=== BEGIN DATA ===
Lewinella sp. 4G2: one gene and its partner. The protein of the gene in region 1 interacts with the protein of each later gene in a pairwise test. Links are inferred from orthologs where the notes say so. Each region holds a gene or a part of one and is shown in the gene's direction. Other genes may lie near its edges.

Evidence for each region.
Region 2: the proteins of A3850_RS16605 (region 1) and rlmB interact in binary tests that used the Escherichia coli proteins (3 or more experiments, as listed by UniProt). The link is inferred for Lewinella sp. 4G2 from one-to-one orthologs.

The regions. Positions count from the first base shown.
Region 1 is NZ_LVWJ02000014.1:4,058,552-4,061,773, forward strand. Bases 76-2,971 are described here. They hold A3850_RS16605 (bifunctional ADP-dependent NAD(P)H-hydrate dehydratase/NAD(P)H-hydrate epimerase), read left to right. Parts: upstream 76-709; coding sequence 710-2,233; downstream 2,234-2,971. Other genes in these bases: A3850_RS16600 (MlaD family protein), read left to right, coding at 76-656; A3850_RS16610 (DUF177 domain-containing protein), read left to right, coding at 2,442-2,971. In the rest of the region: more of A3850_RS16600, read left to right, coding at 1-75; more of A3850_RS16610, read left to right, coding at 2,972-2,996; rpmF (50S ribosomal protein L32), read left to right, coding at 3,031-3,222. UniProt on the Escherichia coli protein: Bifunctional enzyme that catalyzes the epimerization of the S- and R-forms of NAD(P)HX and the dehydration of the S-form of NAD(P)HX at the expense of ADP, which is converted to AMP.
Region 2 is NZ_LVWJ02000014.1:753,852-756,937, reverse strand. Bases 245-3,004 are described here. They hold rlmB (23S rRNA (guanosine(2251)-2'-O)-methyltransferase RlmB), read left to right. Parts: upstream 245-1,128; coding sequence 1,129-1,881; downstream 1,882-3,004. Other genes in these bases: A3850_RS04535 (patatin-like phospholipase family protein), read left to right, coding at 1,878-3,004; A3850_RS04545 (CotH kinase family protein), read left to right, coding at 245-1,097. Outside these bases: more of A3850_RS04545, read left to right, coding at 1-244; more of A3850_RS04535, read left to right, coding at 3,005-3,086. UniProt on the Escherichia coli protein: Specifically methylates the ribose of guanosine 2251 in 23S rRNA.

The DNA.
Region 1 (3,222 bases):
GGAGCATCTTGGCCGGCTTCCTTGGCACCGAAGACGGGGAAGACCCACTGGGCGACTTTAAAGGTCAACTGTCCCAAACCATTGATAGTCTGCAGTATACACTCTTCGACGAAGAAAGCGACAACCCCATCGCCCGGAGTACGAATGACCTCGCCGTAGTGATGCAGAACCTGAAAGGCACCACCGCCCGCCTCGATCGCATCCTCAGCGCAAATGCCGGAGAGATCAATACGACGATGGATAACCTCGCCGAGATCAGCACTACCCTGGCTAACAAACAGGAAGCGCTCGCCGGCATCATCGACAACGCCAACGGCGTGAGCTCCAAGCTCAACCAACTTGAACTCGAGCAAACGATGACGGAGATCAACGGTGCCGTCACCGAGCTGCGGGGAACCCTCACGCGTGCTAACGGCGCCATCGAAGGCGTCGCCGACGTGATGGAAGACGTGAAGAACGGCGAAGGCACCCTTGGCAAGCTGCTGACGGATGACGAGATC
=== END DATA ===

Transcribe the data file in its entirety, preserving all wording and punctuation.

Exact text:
Lewinella sp. 4G2: one gene and its partner. The protein of the gene in region 1 interacts with the protein of each later gene in a pairwise test. Links are inferred from orthologs where the notes say so. Each region holds a gene or a part of one and is shown in the gene's direction. Other genes may lie near its edges.

Evidence for each region.
Region 2: the proteins of A3850_RS16605 (region 1) and rlmB interact in binary tests that used the Escherichia coli proteins (3 or more experiments, as listed by UniProt). The link is inferred for Lewinella sp. 4G2 from one-to-one orthologs.

The regions. Positions count from the first base shown.
Region 1 is NZ_LVWJ02000014.1:4,058,552-4,061,773, forward strand. Bases 76-2,971 are described here. They hold A3850_RS16605 (bifunctional ADP-dependent NAD(P)H-hydrate dehydratase/NAD(P)H-hydrate epimerase), read left to right. Parts: upstream 76-709; coding sequence 710-2,233; downstream 2,234-2,971. Other genes in these bases: A3850_RS16600 (MlaD family protein), read left to right, coding at 76-656; A3850_RS16610 (DUF177 domain-containing protein), read left to right, coding at 2,442-2,971. In the rest of the region: more of A3850_RS16600, read left to right, coding at 1-75; more of A3850_RS16610, read left to right, coding at 2,972-2,996; rpmF (50S ribosomal protein L32), read left to right, coding at 3,031-3,222. UniProt on the Escherichia coli protein: Bifunctional enzyme that catalyzes the epimerization of the S- and R-forms of NAD(P)HX and the dehydration of the S-form of NAD(P)HX at the expense of ADP, which is converted to AMP.
Region 2 is NZ_LVWJ02000014.1:753,852-756,937, reverse strand. Bases 245-3,004 are described here. They hold rlmB (23S rRNA (guanosine(2251)-2'-O)-methyltransferase RlmB), read left to right. Parts: upstream 245-1,128; coding sequence 1,129-1,881; downstream 1,882-3,004. Other genes in these bases: A3850_RS04535 (patatin-like phospholipase family protein), read left to right, coding at 1,878-3,004; A3850_RS04545 (CotH kinase family protein), read left to right, coding at 245-1,097. Outside these bases: more of A3850_RS04545, read left to right, coding at 1-244; more of A3850_RS04535, read left to right, coding at 3,005-3,086. UniProt on the Escherichia coli protein: Specifically methylates the ribose of guanosine 2251 in 23S rRNA.

The DNA.
Region 1 (3,222 bases):
GGAGCATCTTGGCCGGCTTCCTTGGCACCGAAGACGGGGAAGACCCACTGGGCGACTTTAAAGGTCAACTGTCCCAAACCATTGATAGTCTGCAGTATACACTCTTCGACGAAGAAAGCGACAACCCCATCGCCCGGAGTACGAATGACCTCGCCGTAGTGATGCAGAACCTGAAAGGCACCACCGCCCGCCTCGATCGCATCCTCAGCGCAAATGCCGGAGAGATCAATACGACGATGGATAACCTCGCCGAGATCAGCACTACCCTGGCTAACAAACAGGAAGCGCTCGCCGGCATCATCGACAACGCCAACGGCGTGAGCTCCAAGCTCAACCAACTTGAACTCGAGCAAACGATGACGGAGATCAACGGTGCCGTCACCGAGCTGCGGGGAACCCTCACGCGTGCTAACGGCGCCATCGAAGGCGTCGCCGACGTGATGGAAGACGTGAAGAACGGCGAAGGCACCCTTGGCAAGCTGCTGACGGATGACGAGATC